The top four reasons customers leave online stores before buying

Chris Brinkworth runs through the top four reasons customers abandon carts and look elsewhere.

Chris_Brinkworth_SaleCycleAre you often hesitating, confused or indecisive about committing to buying something on a mobile version of a website? You’re not alone. In fact, you are part of the norm.

From security concerns to annoyances around hidden charges or high delivery costs, there are a number of reasons why customers decide to leave and purchase from a competitive online store once they have researched or put things into their shopping basket.

Some of the reasons we uncovered recently in our ‘Why people abandon online baskets study’, such as ‘high shipping costs’, ‘high prices’ and ‘just browsing’ are nothing to do with online store or mobile basket design and not even due to a poor customer experience.

There’s a few key issues that online retailers can absolutely fix if they wish. Let’s take a look at the top four reasons people abandon their online shopping baskets.

1. Problem with checkout process

29.3% said this was the issue.

A real pain point for me is a complicated checkout process. If it takes too long, there’s a lengthy sign up or I’m forever having to enter my payment details, then this is a sure fire way to not only prevent me from purchasing for the first time, but also from becoming a repeat customer.

The ideal site for me would be one where I can sign up and have my details saved so that next time I return, the process is streamlined and I can complete my purchase quickly.

Amazon is a great example of a streamlined buying process with their one click ordering. As soon as I’ve decided I’m ready to purchase, there are very few barriers in my way to prevent me from completing that order. It is probably one of the main reasons 44% of all online shopping takes place on Amazon.

Another key barrier to purchase is compulsory registration, something which makes many people abandon their shopping baskets. A host of retailers have wised up and are now providing a guest checkout option, or optional registration once a payment has been made, but there are still a few that insist on it, including many mobile commerce sites.

 

2. High shipping costs

29.1% said this is why they left their basket.

One of my biggest reasons for abandoning my shopping basket is getting to the end of a shopping basket process, only to find out that it’s going to cost a significant amount more for shipping and handling than I thought. I’m always using price comparison tools so that I get the best deal, and if the shipping costs are too high, guess what? I’m going to look to purchase elsewhere.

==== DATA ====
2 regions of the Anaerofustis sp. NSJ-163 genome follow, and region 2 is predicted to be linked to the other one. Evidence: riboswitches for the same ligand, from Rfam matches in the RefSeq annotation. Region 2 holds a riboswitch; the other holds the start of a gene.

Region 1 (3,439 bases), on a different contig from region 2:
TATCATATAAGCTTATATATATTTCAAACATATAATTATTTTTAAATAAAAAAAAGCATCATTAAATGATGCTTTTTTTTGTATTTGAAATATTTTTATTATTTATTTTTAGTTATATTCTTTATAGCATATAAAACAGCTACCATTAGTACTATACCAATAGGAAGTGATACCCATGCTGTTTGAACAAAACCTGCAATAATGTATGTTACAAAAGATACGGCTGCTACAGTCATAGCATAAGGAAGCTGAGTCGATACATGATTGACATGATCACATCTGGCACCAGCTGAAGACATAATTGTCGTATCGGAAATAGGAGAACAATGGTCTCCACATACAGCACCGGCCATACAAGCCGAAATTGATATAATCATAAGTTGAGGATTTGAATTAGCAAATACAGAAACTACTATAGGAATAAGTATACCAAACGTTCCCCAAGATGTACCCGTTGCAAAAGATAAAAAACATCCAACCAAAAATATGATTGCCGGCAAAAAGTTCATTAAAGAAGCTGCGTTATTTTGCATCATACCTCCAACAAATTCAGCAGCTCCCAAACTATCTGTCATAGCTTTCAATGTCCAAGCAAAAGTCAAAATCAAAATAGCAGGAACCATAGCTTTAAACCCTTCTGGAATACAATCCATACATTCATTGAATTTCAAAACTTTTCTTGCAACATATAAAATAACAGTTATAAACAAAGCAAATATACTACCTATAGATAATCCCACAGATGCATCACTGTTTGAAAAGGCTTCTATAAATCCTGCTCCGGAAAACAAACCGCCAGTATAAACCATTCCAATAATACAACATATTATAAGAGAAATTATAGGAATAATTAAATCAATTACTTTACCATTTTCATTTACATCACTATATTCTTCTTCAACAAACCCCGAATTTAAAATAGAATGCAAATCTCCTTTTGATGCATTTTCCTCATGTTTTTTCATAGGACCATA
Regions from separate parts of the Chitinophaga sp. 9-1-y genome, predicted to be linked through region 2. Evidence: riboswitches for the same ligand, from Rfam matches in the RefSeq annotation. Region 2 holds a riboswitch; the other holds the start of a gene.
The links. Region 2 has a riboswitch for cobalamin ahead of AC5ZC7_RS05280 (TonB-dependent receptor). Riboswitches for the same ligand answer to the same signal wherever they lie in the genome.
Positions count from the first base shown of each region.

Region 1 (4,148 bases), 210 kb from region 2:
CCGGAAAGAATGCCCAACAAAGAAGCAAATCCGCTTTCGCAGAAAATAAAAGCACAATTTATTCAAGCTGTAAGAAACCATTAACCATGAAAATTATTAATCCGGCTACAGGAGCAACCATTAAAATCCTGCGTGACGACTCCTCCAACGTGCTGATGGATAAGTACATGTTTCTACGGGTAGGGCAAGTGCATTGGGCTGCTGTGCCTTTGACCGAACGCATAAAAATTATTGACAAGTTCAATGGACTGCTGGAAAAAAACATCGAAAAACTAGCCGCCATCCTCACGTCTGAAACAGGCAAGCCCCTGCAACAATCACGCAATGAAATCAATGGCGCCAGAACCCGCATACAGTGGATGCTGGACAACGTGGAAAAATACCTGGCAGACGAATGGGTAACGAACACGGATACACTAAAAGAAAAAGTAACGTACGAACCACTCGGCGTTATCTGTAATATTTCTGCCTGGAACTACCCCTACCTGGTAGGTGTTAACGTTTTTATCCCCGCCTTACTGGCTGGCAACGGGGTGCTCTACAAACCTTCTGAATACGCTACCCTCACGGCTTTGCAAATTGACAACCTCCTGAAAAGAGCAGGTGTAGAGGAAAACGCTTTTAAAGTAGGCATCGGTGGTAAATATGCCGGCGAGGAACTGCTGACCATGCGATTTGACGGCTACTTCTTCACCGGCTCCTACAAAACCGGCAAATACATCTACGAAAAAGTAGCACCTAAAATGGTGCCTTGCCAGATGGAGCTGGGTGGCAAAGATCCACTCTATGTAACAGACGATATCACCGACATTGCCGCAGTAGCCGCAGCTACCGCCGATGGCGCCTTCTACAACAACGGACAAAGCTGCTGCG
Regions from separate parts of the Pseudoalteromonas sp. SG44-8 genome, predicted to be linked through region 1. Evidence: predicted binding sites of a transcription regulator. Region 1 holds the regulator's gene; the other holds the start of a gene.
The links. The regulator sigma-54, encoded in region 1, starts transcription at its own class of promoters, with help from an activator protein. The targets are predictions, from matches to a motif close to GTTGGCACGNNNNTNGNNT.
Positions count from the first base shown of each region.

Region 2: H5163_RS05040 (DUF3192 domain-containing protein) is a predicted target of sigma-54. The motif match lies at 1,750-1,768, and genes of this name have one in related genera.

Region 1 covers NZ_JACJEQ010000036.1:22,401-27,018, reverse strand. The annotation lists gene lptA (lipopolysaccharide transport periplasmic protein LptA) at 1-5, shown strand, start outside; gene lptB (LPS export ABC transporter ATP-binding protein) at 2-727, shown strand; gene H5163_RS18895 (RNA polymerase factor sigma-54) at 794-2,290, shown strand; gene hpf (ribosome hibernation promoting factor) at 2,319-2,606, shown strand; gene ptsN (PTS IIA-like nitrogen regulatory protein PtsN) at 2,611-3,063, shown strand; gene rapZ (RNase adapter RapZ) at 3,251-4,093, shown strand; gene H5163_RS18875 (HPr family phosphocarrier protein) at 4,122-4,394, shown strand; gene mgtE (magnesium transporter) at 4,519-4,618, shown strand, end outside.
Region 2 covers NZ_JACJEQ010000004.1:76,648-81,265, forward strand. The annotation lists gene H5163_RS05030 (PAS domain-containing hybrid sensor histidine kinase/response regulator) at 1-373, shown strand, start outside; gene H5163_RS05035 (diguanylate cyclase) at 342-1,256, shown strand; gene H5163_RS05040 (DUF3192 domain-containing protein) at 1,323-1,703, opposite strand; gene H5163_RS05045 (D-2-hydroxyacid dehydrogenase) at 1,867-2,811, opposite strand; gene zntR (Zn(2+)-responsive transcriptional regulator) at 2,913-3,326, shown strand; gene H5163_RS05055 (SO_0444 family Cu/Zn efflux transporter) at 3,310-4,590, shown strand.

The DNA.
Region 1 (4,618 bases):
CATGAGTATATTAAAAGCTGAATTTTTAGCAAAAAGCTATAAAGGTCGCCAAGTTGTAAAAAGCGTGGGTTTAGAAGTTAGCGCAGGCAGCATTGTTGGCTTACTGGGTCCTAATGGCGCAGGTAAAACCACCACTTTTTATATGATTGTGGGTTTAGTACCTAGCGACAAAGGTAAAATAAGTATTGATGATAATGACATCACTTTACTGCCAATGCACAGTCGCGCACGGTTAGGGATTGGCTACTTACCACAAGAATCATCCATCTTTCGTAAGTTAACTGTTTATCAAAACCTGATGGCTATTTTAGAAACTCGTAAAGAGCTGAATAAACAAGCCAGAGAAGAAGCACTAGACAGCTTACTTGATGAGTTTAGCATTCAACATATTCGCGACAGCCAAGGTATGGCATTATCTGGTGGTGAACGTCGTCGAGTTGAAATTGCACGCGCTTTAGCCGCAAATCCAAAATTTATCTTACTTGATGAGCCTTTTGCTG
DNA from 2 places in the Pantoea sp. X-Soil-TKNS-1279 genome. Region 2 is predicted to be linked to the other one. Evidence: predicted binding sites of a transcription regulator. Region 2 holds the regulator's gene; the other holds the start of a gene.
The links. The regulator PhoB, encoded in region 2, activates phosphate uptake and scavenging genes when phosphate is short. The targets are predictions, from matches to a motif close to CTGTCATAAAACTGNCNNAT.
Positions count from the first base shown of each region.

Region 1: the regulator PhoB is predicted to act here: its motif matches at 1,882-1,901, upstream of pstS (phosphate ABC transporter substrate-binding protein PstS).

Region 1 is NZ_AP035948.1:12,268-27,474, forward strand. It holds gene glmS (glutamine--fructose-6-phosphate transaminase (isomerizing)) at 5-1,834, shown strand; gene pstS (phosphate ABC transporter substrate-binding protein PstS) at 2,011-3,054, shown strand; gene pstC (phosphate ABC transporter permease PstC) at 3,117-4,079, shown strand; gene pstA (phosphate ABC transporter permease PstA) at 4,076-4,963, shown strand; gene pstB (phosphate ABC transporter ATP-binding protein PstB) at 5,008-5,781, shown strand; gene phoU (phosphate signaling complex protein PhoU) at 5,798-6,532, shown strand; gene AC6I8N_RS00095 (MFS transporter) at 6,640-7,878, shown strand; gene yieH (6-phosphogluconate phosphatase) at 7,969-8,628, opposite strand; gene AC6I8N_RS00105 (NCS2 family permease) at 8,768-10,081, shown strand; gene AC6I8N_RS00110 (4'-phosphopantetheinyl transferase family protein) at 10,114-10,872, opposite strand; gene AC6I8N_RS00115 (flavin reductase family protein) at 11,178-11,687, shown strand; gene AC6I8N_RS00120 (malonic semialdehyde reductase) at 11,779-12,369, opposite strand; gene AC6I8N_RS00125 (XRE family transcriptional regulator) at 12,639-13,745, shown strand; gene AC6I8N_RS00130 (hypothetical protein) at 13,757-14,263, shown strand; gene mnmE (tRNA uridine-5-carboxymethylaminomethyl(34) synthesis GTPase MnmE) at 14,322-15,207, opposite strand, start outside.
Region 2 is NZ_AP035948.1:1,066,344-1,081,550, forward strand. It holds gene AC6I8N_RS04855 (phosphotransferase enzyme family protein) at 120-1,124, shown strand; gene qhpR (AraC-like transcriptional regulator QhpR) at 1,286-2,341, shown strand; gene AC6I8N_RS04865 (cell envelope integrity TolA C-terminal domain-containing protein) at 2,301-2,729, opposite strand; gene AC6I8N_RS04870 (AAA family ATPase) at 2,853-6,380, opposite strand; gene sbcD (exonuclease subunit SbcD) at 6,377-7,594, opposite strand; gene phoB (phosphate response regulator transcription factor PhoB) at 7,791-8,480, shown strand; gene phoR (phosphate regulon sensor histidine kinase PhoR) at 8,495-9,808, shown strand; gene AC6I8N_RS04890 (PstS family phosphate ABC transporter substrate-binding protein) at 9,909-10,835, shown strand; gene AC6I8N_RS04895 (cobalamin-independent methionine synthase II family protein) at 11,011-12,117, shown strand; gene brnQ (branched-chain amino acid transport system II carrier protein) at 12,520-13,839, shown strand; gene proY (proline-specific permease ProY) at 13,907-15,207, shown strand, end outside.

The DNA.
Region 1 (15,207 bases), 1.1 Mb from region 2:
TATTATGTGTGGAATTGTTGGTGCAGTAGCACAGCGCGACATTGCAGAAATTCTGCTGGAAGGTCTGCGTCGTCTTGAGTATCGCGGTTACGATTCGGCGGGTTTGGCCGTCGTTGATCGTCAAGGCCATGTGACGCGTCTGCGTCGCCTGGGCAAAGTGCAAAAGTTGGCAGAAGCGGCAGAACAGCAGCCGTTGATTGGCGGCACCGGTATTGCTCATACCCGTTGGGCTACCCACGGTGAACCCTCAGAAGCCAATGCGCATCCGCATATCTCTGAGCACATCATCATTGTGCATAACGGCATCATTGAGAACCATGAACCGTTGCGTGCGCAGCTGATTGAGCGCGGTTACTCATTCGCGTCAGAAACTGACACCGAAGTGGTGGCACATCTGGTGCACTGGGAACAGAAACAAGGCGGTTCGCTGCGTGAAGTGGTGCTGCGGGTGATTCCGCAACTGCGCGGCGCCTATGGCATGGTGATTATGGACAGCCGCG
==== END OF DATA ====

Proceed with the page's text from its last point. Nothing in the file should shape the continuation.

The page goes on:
There’s clearly a trade off here, as for smaller businesses shipping costs can remain high, but with many of the top online retailers offering free shipping at certain levels, online retailers should be upfront about offering free shipping for orders over a certain level.

A client, Sunglass Hut offers free shipping on all orders, no matter how large or small your order is, and free returns within 90 days and another is active wear giant, Lorna Jane which offers free shipping within Australia on orders over $150. Being upfront about free shipping is a great way to not only reduce abandonment, but encourage customer loyalty and repeat business.

3. Price was too high

28.6% said they abandoned for this reason.

Sometimes I will just go to an online store to check out the prices of an item, so I can compare what’s on offer elsewhere. Shopping around for the best deal has become part of everyday life for me and most sensible customers out there, so online stores should expect this type of behaviour.

Accurate pricing information should be provided on product pages, so customers do not have to use the shopping basket to find out how much they will pay.

Shoppers will compare each retailer’s price, shipping options and service and choose the merchant that offers the best overall value.

 

4. Just browsing

24.2% abandoned as they were window shopping.

From time to time, I will have a few moments to kill and will look around online, but one thing that has crept into my online behaviour now more than ever is browsing, or window shopping. If I’m in the market for something (like a new pair of jeans or a tech gadget), I find myself browsing multiple sites looking at the things I would like, but don’t really have an intention of purchasing at that exact moment.

I’ll add items to my basket, but that’s about it.

One thing that stands out in that whole process is that although I’m not a purchaser at that precise moment, I clearly have an interest in those particular items. And when the timing is right and the items are still in mind, I could be ready to purchase.

What’s critical here is that the retailer remains visible to the customer who showed an interested in purchasing, but perhaps needs a little help to complete or a reminder.

Sending a well-designed, timely remarketing email with the customers shopping basket details displayed and saved for later, is an extremely effective way of getting some of these hot leads back to complete a purchase.

 

The future for online retail

The time has come to stop looking at the future with yesterday’s eyes. Online retailers are doing things today that were impossible just a few years ago. And, in just a few years they will be doing things that are impossible today. All online retailers have basket abandonment issues, but there are techniques to ensure consumers make it all the way to the checkout.

They need to react faster than their slowest competitors and learn to listen to the trends that will help them anticipate their customers’ needs.

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Chris Brinkworth is chief revenue officer APAC at SaleCycle.